Ten dead in the first American strike in the Red Sea…

Britain and the United States… Missile strikes expected against Houthis in Sanaa

U.S. Navy helicopters sank three out of four boats used by the Iran-aligned Houthis in Yemen to attack a merchant ship in the southern Red Sea, U.S. Central Command announced on platform X.

The top US naval commander in the Middle East ruled out the Houthis ending their "reckless" attacks on commercial ships in the Red Sea


The Iran-aligned Houthi group in Yemen announced the death and loss of ten of its members, during an operation targeting cargo ships in the waters of the Red Sea, while the United States of America confirmed earlier that it sank three naval boats in the waters of the Red Sea, while trying to intercept a cargo ship.

Reuters and AFP, citing shipping sources in the port of Hodeida, reported that ten Houthis were killed and two others wounded in a US strike on Sunday on boats that attacked a container ship in the Red Sea.

U.S. Central Command announced on platform X that U.S. Navy helicopters had sunk three of the four boats used by the Iran-aligned Houthis in Yemen to attack a merchant ship in the southern Red Sea.

The planes took off from the Eisenhower and Gravely carriers in response to distress calls from the Danish cargo ship Maersk Hangzhou, and responded by firing on Houthi boats in self-defense and sank three boats without survivors on board, while the fourth boat fled the area, it said.

According to a shipping source at the Houthi-controlled port, "ten Houthis were killed and two were rescued wounded in the US shelling on Houthi boats that wanted to stop a ship off Hodeida."

Against the backdrop of the incident, the Danish shipping company Maersk announced the suspension of the passage of its ships in the Red Sea for 48 hours.

The Maersk Hangzhou container ship reported being attacked by a missile while transiting the Bab al-Mandab Strait, followed by another attack by four Houthi boats as they tried to board them.

Maersk announced that it would "delay all crossings in the region in the next 48 hours."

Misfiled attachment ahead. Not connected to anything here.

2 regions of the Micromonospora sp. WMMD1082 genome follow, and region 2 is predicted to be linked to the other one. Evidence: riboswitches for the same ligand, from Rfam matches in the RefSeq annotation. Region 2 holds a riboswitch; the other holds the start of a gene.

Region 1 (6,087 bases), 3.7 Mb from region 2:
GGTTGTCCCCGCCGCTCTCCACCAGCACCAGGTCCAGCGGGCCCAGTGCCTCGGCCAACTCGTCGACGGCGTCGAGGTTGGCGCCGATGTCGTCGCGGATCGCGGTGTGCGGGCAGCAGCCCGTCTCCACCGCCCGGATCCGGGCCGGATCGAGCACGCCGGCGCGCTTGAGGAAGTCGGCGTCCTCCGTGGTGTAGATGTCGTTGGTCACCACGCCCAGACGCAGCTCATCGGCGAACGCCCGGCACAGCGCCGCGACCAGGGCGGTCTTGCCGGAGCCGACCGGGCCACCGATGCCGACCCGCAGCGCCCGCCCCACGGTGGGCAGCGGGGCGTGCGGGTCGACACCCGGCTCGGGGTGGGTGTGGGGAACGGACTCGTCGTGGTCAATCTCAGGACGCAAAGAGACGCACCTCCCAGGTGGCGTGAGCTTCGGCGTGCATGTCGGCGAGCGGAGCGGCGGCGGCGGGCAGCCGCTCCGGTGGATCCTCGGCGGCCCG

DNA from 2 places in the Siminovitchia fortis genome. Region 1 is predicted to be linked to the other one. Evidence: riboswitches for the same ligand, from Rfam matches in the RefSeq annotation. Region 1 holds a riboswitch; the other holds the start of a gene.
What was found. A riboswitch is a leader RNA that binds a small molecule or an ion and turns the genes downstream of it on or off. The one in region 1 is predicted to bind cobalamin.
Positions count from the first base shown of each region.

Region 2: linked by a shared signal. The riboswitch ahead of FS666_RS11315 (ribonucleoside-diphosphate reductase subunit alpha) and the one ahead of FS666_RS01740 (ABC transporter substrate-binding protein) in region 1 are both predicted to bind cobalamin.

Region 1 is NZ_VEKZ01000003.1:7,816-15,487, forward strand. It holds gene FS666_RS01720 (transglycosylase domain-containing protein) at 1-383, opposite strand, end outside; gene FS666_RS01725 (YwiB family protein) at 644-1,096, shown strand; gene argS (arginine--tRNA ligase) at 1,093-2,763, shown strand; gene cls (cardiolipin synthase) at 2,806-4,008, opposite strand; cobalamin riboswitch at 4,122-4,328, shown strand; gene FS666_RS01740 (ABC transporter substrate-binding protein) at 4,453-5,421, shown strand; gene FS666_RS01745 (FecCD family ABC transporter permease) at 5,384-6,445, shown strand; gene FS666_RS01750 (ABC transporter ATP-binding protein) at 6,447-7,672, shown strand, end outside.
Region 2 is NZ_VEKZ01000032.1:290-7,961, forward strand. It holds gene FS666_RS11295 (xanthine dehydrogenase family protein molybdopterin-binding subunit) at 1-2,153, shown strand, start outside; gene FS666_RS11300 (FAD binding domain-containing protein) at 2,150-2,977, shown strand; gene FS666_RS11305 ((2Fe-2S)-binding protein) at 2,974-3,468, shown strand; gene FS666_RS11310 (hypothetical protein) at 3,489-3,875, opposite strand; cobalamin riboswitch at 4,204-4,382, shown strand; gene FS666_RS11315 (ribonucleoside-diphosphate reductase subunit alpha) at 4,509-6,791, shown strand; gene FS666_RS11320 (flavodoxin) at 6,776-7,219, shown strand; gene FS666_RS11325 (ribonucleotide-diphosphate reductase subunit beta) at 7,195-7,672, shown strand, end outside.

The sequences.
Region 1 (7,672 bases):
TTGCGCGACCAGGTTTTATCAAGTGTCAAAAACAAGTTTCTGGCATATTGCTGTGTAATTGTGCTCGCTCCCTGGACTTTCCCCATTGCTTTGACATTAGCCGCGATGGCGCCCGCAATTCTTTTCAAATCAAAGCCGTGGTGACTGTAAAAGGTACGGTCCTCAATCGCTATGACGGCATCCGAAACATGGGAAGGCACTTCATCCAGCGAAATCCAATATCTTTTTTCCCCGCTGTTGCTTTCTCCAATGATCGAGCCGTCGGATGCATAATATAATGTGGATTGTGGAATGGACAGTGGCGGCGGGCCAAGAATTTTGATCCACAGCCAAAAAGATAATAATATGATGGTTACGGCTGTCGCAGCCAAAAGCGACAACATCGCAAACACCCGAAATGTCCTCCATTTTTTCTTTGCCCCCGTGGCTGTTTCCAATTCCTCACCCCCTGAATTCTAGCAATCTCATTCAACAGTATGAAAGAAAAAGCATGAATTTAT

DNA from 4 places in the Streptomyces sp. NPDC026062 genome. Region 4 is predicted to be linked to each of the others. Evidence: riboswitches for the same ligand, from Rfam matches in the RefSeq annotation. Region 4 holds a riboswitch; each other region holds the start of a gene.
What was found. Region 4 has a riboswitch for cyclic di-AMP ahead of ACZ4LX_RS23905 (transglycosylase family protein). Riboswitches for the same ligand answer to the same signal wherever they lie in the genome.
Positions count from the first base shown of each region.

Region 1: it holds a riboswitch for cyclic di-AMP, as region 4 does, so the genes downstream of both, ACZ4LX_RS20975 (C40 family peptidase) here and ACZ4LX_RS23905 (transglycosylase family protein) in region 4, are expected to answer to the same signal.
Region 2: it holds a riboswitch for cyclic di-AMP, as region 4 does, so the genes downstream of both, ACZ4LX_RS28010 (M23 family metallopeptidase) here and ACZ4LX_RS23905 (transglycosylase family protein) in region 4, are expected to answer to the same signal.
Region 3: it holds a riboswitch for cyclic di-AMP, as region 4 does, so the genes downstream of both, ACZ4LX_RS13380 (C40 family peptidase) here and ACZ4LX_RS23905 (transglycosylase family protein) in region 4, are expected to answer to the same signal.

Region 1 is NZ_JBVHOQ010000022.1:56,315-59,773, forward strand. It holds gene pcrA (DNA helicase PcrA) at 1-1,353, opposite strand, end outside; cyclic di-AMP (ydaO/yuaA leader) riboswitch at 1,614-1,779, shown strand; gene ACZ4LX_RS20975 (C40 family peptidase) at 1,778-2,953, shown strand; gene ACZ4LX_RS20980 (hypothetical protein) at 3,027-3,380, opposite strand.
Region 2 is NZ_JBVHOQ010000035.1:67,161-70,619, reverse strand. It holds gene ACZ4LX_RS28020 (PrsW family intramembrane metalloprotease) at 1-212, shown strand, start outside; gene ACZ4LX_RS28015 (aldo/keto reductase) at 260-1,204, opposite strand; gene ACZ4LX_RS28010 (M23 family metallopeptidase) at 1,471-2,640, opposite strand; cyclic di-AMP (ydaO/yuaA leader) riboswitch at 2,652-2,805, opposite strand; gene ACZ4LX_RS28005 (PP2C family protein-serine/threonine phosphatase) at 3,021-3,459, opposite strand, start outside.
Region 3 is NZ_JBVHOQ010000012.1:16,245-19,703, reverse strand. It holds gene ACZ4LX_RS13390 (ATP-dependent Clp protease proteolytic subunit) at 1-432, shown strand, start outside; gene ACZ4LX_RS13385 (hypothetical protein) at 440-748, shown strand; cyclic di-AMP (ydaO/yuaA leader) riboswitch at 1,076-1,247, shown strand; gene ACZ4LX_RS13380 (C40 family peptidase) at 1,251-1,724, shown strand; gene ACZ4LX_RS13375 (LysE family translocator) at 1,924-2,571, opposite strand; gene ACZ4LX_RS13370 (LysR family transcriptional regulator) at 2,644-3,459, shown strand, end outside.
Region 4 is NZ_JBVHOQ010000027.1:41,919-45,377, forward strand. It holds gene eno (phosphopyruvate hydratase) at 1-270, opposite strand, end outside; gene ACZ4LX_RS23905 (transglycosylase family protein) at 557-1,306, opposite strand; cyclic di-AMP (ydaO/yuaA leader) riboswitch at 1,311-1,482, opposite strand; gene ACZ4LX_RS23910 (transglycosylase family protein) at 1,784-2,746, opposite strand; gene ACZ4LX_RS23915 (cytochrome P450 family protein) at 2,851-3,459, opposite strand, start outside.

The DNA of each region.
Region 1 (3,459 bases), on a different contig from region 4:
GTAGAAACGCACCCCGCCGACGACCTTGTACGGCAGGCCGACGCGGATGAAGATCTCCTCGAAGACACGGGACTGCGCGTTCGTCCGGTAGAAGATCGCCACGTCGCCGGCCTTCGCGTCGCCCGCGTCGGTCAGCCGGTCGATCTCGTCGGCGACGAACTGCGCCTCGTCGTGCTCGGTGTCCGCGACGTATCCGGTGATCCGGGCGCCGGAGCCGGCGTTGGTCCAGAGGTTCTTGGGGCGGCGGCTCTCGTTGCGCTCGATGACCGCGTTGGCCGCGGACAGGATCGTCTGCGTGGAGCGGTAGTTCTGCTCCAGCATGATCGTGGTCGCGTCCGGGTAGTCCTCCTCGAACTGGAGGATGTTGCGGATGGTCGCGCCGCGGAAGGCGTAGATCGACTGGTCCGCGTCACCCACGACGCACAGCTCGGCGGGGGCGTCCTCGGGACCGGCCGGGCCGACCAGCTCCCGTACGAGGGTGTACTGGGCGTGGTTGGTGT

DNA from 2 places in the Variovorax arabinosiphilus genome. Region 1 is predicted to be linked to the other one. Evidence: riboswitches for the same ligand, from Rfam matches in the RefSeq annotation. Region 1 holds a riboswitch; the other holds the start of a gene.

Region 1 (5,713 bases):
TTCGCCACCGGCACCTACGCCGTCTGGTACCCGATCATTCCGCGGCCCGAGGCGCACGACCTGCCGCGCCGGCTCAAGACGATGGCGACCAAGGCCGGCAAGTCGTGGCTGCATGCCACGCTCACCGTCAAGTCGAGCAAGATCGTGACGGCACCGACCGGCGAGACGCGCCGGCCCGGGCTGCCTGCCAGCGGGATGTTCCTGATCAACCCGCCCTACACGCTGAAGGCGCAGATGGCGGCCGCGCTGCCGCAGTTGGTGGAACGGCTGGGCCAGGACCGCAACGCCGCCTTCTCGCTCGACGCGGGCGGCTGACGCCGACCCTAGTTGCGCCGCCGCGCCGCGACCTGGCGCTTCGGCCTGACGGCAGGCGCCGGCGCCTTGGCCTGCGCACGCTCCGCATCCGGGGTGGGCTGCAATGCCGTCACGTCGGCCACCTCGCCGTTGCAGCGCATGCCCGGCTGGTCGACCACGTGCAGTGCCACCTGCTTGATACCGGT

Britain also called on Iran to share responsibility for preventing Houthi attacks in the Red Sea.

The British newspaper "The Times" quoted sources, on Sunday, statements that Britain is preparing to launch coordinated attacks with partners against the Ansar Allah group "Houthis" in Yemen.

The Times confirmed that Britain will join the United States and possibly a European country to launch missiles at targets of the Yemeni Ansar Allah group, noting that the strikes against the Houthis will be carried out by Britain for the first time through the air force or a British destroyer. Both Britain and the United States are working to persuade European countries to act to stop Houthi attacks.

British Foreign Secretary David Cameron said on Sunday he made clear in a phone call with his Iranian counterpart Hossein Amir-Abdollahian that Iran shared responsibility for preventing Houthi attacks in the Red Sea.

"I have made it clear that Iran has a shared responsibility in preventing these attacks, given its long-standing support for the Houthis," he said in a post on platform X, adding that the attacks "threaten the lives of innocent people and the global economy."

British Defense Secretary Grant Shapps said that Houthi attacks on international shipping in and around the Red Sea have multiplied 5 times in the last two months, noting that these attacks harm global trade and must stop. US Defense Secretary Lloyd Austin called for collective action against what he says are Houthi attacks on ships in the Red Sea, while the Pentagon announced the downing of two missiles targeting a container ship, the 23rd attack in about 10 days.

The Pentagon said Austin, in a call with his British counterpart, Grant Shapps discussed "unlawful" and ongoing Houthi attacks on international shipping in the Red Sea.

The Pentagon said in a statement that the two ministers stressed that the Houthi attacks pose a major international problem and a threat to trade and the global order, and that confronting them requires collective action.

In the context, the Associated Press quoted the commander of the US Navy forces in the Middle East that the Houthis do not show a signal to stop their attacks against commercial ships in the Red Sea, and that their attacks continue despite the expansion of the international coalition to protect ships.